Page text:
The Northern Sea Wolf features exterior art work by artist Richard Hunt. (File photo)

New ferry to B.C.’s central coast sets sail, a year late and $20M over budget

Northern Sea Wolf will cost $76 million when it hits the waters in June

The ferry expected to bring a direct route between northern Vancouver Island and the central B.C. coast is coming a year late and $20 million over budget.

In an email sent by BC Ferries spokesperson Deborah Marshall Tuesday, she said the Northern Sea Wolf was originally supposed to operate in June 2018, but will now start later this summer.

The ferry will also cost $76 million by the time it gets into the water, instead of the $55.7 million initially budgeted.

It will take over the route from the Nimpkish, a 46-year-old ferry that can hold 12 cars and 95 people. It will begin its planned seasonal direct route from Port Hardy to Bella Coola on June 3.

READ MORE: BC Ferries reveals Northern Sea Wolf artwork

The 77-metre Northern Sea Wolf was built in Greece in 2000, then bought by BC Ferries for $12.6 million in 2017. At the time, it was thought to cost $55.7 million to both buy and retrofit the vessel.

However, Marshall said “major upgrade work to bring the vessel up to BC Ferries and Transport Canada’s standards took longer than originally anticipated,” and boosted up the cost to a total of $63.4 million for retrofit work.

Add in the initial $12.6 million cost to buy the ferry, and it will now cost $76 million by the time the Northern Sea Wolf begins running.

The vessel will carry up to 35 vehicles and 150 passengers and has spent May conducting dock trials in the communities it will serve.

The increased costs are attributed to a new galley, bridge, electrical generators, HVAC system, washrooms, elevator, chair lifts, new cafeteria and passenger accommodation area.

“In many aspects, the vessel is totally new,” Marshall said.

The federal government has contributed $15.1 million, leaving the corporation with a $60.9-million bill.

READ MORE: ‘Huge disappointment’ as Northern Sea Wolf will not sail summer 2018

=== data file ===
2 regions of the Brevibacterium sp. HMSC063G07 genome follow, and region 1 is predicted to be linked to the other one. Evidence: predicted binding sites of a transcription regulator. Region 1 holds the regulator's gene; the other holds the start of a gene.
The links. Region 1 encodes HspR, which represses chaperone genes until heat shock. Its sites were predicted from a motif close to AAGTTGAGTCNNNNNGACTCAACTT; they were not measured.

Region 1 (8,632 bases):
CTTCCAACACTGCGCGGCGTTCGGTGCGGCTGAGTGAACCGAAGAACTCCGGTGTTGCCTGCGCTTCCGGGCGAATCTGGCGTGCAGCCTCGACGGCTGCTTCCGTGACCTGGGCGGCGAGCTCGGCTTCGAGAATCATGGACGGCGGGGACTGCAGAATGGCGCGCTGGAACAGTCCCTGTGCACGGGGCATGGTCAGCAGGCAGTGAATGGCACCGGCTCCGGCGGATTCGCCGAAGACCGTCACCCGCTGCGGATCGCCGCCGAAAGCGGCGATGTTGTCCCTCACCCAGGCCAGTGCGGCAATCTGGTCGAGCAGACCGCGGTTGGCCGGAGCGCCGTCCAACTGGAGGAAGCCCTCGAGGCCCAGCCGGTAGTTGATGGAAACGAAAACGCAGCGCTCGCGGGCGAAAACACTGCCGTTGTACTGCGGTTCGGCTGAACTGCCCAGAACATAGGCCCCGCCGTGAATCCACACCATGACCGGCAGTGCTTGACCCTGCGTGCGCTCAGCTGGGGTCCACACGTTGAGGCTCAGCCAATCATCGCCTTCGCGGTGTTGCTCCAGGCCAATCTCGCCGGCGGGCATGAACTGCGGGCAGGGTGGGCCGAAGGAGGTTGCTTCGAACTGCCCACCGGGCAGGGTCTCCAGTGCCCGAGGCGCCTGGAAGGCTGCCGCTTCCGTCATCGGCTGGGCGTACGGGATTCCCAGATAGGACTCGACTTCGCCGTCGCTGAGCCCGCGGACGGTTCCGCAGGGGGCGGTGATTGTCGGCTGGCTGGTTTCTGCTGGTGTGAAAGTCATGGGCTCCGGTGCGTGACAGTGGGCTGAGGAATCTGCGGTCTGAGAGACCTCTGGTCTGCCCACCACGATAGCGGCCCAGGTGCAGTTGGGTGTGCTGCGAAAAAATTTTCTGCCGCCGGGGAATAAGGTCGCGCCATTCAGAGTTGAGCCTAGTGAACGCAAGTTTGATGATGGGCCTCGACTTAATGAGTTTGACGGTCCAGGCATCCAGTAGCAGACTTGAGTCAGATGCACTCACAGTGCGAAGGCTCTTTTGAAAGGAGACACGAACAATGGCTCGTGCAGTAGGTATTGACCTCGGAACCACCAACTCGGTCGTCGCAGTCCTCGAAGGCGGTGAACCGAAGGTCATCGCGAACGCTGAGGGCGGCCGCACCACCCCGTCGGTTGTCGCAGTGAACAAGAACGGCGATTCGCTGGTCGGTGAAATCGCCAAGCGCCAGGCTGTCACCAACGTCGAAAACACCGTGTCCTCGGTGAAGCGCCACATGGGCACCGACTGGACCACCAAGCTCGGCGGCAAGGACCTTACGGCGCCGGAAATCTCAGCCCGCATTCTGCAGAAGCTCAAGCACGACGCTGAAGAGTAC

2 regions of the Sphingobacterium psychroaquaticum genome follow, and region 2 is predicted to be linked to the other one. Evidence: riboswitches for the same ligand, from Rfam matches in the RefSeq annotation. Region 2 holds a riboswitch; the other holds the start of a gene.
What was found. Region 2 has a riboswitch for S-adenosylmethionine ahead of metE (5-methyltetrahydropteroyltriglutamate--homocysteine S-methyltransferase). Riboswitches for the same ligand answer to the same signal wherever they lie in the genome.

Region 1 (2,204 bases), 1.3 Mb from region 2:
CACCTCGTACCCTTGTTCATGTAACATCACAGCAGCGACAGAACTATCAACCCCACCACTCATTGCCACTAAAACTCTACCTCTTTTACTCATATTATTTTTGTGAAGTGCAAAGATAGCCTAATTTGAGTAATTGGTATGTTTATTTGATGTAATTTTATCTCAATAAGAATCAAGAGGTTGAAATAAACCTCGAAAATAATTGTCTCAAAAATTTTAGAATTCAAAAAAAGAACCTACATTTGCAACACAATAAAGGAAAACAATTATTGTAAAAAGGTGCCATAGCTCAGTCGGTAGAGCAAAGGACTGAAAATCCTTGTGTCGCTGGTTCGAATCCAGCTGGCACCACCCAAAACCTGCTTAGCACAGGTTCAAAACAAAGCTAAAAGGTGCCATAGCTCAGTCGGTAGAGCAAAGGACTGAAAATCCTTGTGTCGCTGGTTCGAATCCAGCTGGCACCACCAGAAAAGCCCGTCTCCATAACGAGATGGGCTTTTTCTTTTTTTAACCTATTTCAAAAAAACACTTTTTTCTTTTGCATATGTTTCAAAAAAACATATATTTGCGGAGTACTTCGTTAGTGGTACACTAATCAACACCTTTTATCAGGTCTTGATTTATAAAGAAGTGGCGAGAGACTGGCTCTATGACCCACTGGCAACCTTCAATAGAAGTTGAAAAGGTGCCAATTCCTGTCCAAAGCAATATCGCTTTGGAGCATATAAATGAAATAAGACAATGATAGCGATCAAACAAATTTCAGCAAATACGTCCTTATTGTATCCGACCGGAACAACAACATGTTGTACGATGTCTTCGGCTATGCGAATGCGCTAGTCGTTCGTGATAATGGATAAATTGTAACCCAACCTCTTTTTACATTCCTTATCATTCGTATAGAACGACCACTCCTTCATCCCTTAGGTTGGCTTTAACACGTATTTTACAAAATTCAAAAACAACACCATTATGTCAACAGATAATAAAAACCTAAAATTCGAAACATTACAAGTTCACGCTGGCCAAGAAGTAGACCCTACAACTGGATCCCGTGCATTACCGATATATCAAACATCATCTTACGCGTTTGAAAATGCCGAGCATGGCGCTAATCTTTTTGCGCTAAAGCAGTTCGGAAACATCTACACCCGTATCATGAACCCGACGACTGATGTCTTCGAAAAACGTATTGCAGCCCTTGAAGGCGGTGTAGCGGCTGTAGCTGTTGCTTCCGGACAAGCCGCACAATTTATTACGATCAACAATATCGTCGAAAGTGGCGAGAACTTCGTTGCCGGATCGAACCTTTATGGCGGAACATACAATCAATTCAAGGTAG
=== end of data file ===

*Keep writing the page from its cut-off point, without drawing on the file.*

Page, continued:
Like us on Facebook and follow us on Twitter.

Just Posted

Tofino mourns sudden loss of municipal councillor and community champion

Longtime resident Dorothy Baert died on Wednesday.

Short documentary showcases Chez Monique’s on Canada’s West Coast Trail

“The story we are trying to share is of the loving haven they created and sustained for decades.”

Confirmed case of Parvovirus could spread through Tofino-Ucluelet puppy population

“We need to keep this contained and the animals within communities need to stay at home.”

Construction continues on Pacific Rim National Park Reserve’s $51M trail

Path through Park Reserve will link Tofino and Ucluelet.

Tofino graduate credits family and community after receiving $40K scholarship

“I would not be here and I would not be the person I am without my community.”

Feds lowered poverty line, reducing the number of seniors in need: documents

Liberals introduced a poverty line that was below the prior low-income cutoff

$900M settlement reached in class action on sexual misconduct in Canadian military

After facing criticism, the government moved to begin settlement proceedings in early 2018

Tax take stays ahead of increased B.C. government spending

Tax revenue $2.1 billion higher than budget in 2018-19

Two toddler siblings found drowned on First Nation in Alberta

The Siblings were found drowned on their family’s property, according to RCMP

Chiefs honour Indigenous leader wrongfully hanged in B.C. 154 years ago today

Chief Joe Alphonse says they want his remains returned to his homeland in B.C.’s Cariboo region

B.C. government seeks advice on reviving Interior forest industry

Public website opens as meetings start with community leaders

Psychics, drones being used to search for missing Chilliwack woman with dementia

Drones, psychics, dogs and more have been employed to help find Grace Baranyk, 86

Scheer on Trump: It’s ‘offensive’ to question the family background of critics

Trump is being called a racist for saying that the four congresswomen should go back where they came from

Most Read